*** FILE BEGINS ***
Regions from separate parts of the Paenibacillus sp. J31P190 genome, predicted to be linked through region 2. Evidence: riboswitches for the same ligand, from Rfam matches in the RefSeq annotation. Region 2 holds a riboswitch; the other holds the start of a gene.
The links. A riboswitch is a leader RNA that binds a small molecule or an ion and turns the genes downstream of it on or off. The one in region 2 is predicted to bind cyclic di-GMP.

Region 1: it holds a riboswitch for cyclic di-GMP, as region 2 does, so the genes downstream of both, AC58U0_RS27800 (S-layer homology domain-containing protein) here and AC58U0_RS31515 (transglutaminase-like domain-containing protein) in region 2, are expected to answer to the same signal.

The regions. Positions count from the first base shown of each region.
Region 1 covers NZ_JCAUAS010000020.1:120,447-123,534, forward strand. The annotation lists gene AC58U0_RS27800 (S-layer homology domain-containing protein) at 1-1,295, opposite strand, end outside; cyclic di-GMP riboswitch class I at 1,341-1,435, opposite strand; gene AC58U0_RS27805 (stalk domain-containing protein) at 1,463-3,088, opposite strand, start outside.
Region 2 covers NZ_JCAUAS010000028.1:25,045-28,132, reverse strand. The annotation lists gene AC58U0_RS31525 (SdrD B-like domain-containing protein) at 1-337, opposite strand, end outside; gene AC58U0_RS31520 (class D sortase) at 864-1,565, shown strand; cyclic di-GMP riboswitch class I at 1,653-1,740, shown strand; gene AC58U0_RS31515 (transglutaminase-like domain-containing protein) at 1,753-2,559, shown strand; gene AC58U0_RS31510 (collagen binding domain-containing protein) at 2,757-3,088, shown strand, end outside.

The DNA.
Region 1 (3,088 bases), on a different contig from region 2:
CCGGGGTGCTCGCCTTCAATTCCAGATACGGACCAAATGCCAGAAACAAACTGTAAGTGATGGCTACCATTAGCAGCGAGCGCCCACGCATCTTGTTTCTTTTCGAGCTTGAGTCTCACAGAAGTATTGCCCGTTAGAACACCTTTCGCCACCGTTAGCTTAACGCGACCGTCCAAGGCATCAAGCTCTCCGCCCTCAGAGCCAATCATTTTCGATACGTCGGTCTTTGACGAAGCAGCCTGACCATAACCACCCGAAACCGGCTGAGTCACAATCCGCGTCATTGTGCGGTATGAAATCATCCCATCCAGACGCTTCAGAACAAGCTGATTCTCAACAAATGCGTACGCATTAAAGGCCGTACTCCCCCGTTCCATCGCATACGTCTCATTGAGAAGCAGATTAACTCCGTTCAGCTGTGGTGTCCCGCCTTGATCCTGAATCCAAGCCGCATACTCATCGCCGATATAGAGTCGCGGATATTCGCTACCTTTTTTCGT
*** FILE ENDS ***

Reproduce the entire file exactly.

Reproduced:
Regions from separate parts of the Paenibacillus sp. J31P190 genome, predicted to be linked through region 2. Evidence: riboswitches for the same ligand, from Rfam matches in the RefSeq annotation. Region 2 holds a riboswitch; the other holds the start of a gene.
The links. A riboswitch is a leader RNA that binds a small molecule or an ion and turns the genes downstream of it on or off. The one in region 2 is predicted to bind cyclic di-GMP.

Region 1: it holds a riboswitch for cyclic di-GMP, as region 2 does, so the genes downstream of both, AC58U0_RS27800 (S-layer homology domain-containing protein) here and AC58U0_RS31515 (transglutaminase-like domain-containing protein) in region 2, are expected to answer to the same signal.

The regions. Positions count from the first base shown of each region.
Region 1 covers NZ_JCAUAS010000020.1:120,447-123,534, forward strand. The annotation lists gene AC58U0_RS27800 (S-layer homology domain-containing protein) at 1-1,295, opposite strand, end outside; cyclic di-GMP riboswitch class I at 1,341-1,435, opposite strand; gene AC58U0_RS27805 (stalk domain-containing protein) at 1,463-3,088, opposite strand, start outside.
Region 2 covers NZ_JCAUAS010000028.1:25,045-28,132, reverse strand. The annotation lists gene AC58U0_RS31525 (SdrD B-like domain-containing protein) at 1-337, opposite strand, end outside; gene AC58U0_RS31520 (class D sortase) at 864-1,565, shown strand; cyclic di-GMP riboswitch class I at 1,653-1,740, shown strand; gene AC58U0_RS31515 (transglutaminase-like domain-containing protein) at 1,753-2,559, shown strand; gene AC58U0_RS31510 (collagen binding domain-containing protein) at 2,757-3,088, shown strand, end outside.

The DNA.
Region 1 (3,088 bases), on a different contig from region 2:
CCGGGGTGCTCGCCTTCAATTCCAGATACGGACCAAATGCCAGAAACAAACTGTAAGTGATGGCTACCATTAGCAGCGAGCGCCCACGCATCTTGTTTCTTTTCGAGCTTGAGTCTCACAGAAGTATTGCCCGTTAGAACACCTTTCGCCACCGTTAGCTTAACGCGACCGTCCAAGGCATCAAGCTCTCCGCCCTCAGAGCCAATCATTTTCGATACGTCGGTCTTTGACGAAGCAGCCTGACCATAACCACCCGAAACCGGCTGAGTCACAATCCGCGTCATTGTGCGGTATGAAATCATCCCATCCAGACGCTTCAGAACAAGCTGATTCTCAACAAATGCGTACGCATTAAAGGCCGTACTCCCCCGTTCCATCGCATACGTCTCATTGAGAAGCAGATTAACTCCGTTCAGCTGTGGTGTCCCGCCTTGATCCTGAATCCAAGCCGCATACTCATCGCCGATATAGAGTCGCGGATATTCGCTACCTTTTTTCGT